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583. Though this illustrates the fundamental distinction in thought on which the distinction in form is based, there are many examples in which ὥστε with the infinitive and ὥστε with the indicative seem to amount to essentially the same thing, although the processes by which the meaning is expressed in the two constructions are essentially different. Thus we can say οὕτως ἐστὶ δεινὸς ὥστε δίκην μὴ διδόναι, he is so skilful as not to be punished, and also οὕτως ἐστὶ δεινὸς ὥστε δίκην οὐ δίδωσιν, he is so skilful that he is not punished; and though we should receive the same impression from both statements, so that both might be made of the same man under the same circumstances, yet the two constructions (one stating a tendency and the other a fact) are very different, and they seemed far more so to a Greek than they do to us.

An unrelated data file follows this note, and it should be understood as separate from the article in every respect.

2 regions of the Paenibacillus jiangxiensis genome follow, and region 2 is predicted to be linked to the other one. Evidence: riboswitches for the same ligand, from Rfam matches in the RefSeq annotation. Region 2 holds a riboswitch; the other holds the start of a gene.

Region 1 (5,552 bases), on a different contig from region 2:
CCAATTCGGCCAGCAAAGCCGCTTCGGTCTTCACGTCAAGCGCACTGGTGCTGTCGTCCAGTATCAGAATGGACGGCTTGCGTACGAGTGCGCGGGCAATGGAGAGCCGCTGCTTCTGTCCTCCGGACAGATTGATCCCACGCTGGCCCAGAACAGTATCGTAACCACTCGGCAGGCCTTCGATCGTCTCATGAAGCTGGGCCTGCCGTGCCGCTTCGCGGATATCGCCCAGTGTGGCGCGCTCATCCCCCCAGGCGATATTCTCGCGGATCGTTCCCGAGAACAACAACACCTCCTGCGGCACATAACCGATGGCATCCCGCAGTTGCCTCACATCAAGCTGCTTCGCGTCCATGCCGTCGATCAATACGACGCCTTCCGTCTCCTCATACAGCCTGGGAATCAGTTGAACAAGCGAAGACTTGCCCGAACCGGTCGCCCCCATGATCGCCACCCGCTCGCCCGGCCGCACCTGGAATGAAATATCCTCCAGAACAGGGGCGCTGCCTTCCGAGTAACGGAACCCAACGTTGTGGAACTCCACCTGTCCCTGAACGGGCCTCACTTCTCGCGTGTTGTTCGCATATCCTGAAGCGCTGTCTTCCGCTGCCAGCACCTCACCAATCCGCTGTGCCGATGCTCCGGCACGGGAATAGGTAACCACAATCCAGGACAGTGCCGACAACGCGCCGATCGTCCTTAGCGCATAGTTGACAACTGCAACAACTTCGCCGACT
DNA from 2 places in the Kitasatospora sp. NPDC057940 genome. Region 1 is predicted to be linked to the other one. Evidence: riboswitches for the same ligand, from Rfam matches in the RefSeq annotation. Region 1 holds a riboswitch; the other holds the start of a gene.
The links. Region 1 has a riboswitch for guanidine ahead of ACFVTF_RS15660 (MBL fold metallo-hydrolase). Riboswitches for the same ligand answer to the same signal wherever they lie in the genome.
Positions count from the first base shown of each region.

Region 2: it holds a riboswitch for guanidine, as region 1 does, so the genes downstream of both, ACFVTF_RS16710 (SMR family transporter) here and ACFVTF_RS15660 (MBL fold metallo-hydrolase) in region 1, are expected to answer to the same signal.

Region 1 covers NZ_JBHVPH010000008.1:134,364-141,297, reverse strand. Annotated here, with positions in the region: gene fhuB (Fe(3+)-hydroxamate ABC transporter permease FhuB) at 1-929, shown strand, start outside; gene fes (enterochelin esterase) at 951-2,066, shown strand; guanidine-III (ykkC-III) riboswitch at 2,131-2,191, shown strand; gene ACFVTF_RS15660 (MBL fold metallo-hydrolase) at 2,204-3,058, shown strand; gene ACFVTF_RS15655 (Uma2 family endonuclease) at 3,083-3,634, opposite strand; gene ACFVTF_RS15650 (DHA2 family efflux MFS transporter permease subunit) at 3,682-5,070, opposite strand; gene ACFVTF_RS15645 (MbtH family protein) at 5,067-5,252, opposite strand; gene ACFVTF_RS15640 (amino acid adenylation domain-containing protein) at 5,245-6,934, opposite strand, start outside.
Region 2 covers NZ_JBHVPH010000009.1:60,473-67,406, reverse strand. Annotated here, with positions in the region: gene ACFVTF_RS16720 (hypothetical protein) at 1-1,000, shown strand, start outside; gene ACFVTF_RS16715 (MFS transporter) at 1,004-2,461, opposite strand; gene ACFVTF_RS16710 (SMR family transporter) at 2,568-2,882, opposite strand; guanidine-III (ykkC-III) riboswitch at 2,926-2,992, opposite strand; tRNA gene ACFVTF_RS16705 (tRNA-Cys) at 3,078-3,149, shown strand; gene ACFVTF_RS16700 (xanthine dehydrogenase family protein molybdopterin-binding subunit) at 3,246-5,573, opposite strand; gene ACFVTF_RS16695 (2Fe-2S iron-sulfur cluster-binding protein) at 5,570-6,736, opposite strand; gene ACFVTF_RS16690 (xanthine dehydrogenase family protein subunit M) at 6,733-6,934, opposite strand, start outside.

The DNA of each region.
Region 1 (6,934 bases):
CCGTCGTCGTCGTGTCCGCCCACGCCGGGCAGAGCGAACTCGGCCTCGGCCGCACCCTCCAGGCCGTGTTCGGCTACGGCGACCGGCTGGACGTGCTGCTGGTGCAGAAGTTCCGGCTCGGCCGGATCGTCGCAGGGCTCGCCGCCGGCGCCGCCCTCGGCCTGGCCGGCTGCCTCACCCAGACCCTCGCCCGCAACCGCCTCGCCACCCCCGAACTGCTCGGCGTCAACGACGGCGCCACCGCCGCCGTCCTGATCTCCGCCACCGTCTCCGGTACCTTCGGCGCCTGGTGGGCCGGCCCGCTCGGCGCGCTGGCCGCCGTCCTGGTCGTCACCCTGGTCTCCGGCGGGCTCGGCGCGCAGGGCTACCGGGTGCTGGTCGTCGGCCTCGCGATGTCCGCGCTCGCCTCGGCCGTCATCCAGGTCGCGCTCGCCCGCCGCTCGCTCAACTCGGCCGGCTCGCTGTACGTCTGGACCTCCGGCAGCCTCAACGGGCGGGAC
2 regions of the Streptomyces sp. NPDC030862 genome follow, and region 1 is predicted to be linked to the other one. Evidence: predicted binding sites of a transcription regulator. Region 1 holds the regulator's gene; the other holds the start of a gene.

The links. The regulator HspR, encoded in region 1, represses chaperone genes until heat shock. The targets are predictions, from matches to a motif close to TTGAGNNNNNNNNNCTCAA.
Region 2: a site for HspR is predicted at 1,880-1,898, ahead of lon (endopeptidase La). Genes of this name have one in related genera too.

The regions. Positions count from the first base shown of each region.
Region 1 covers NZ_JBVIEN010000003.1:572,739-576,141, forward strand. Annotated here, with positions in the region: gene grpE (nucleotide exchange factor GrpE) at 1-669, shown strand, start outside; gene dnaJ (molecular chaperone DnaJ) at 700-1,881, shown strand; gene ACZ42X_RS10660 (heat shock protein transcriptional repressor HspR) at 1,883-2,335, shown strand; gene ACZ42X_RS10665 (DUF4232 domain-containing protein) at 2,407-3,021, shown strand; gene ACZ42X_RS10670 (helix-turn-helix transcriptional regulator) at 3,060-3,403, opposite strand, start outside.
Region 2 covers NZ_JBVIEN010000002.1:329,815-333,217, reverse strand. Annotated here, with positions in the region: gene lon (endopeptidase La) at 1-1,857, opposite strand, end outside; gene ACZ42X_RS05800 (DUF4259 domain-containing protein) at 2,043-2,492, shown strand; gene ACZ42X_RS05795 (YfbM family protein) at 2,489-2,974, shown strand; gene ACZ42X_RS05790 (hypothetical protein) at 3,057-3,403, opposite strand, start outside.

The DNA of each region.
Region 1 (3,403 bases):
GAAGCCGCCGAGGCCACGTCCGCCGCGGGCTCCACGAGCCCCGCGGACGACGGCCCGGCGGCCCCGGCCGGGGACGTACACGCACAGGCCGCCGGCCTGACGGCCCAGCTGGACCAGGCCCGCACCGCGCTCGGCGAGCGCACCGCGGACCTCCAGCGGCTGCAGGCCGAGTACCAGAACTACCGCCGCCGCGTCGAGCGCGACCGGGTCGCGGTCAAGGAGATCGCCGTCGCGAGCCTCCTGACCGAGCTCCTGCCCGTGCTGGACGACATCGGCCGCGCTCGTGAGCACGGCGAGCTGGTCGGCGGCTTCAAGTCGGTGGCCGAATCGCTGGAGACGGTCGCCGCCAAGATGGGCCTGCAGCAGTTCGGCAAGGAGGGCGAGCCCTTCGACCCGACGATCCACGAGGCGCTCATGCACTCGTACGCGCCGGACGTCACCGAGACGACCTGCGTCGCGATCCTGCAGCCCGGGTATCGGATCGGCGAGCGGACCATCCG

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    • William Watson Goodwin, Commentary on Demosthenes: On the Crown, 33
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